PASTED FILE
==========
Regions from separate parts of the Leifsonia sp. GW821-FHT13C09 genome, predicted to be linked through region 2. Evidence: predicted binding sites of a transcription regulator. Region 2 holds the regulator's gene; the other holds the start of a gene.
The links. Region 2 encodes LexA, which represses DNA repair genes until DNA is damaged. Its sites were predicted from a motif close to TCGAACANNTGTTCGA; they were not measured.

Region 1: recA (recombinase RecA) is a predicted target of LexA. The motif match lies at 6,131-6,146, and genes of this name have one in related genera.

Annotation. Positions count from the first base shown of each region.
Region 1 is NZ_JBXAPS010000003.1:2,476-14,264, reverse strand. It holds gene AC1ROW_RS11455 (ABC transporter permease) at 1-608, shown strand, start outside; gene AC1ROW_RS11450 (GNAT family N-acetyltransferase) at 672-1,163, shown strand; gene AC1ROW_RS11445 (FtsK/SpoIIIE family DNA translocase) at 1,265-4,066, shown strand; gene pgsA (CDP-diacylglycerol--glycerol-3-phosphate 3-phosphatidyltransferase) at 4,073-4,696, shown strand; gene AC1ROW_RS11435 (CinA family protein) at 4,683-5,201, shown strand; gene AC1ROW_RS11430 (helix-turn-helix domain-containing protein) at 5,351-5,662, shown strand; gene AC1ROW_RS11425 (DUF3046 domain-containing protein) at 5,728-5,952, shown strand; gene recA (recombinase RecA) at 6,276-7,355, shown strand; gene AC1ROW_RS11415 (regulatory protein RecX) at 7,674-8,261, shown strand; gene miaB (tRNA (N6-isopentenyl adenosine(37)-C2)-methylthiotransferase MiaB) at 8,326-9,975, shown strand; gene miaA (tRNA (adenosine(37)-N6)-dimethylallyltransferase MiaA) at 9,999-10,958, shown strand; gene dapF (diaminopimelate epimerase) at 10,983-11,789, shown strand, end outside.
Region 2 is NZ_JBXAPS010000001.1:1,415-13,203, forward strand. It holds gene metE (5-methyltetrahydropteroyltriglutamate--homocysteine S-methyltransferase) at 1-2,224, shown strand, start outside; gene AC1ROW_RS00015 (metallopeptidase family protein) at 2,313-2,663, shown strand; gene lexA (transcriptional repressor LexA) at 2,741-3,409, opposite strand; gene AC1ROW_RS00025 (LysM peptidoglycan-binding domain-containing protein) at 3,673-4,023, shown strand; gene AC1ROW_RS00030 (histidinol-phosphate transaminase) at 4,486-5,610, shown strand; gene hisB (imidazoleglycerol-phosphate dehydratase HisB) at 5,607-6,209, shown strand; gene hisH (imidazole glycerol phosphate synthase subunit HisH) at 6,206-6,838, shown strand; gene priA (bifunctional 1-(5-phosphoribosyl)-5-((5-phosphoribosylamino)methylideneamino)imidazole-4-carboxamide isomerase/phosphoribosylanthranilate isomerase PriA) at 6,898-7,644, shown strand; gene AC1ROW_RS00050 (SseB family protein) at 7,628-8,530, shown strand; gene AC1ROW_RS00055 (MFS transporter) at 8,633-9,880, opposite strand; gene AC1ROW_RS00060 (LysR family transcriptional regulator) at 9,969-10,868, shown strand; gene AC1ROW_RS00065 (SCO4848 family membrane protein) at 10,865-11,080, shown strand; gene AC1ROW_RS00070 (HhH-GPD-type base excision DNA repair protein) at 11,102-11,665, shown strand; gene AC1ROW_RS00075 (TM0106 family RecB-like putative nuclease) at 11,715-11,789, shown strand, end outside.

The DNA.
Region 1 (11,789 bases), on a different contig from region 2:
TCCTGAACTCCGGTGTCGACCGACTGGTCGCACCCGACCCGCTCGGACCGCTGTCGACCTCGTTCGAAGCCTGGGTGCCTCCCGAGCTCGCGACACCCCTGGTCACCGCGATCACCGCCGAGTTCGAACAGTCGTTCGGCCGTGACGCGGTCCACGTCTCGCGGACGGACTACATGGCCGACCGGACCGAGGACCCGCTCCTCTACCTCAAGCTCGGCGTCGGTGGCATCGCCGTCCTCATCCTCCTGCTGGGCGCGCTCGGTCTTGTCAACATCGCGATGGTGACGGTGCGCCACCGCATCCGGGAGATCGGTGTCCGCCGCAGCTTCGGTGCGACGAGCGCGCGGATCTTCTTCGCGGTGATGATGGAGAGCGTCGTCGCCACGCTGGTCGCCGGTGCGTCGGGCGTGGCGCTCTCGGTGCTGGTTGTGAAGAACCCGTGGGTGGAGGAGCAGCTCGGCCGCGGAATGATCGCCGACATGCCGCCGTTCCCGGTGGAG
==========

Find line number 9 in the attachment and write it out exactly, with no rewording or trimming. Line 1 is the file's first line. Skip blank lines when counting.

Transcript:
TCCTGAACTCCGGTGTCGACCGACTGGTCGCACCCGACCCGCTCGGACCGCTGTCGACCTCGTTCGAAGCCTGGGTGCCTCCCGAGCTCGCGACACCCCTGGTCACCGCGATCACCGCCGAGTTCGAACAGTCGTTCGGCCGTGACGCGGTCCACGTCTCGCGGACGGACTACATGGCCGACCGGACCGAGGACCCGCTCCTCTACCTCAAGCTCGGCGTCGGTGGCATCGCCGTCCTCATCCTCCTGCTGGGCGCGCTCGGTCTTGTCAACATCGCGATGGTGACGGTGCGCCACCGCATCCGGGAGATCGGTGTCCGCCGCAGCTTCGGTGCGACGAGCGCGCGGATCTTCTTCGCGGTGATGATGGAGAGCGTCGTCGCCACGCTGGTCGCCGGTGCGTCGGGCGTGGCGCTCTCGGTGCTGGTTGTGAAGAACCCGTGGGTGGAGGAGCAGCTCGGCCGCGGAATGATCGCCGACATGCCGCCGTTCCCGGTGGAG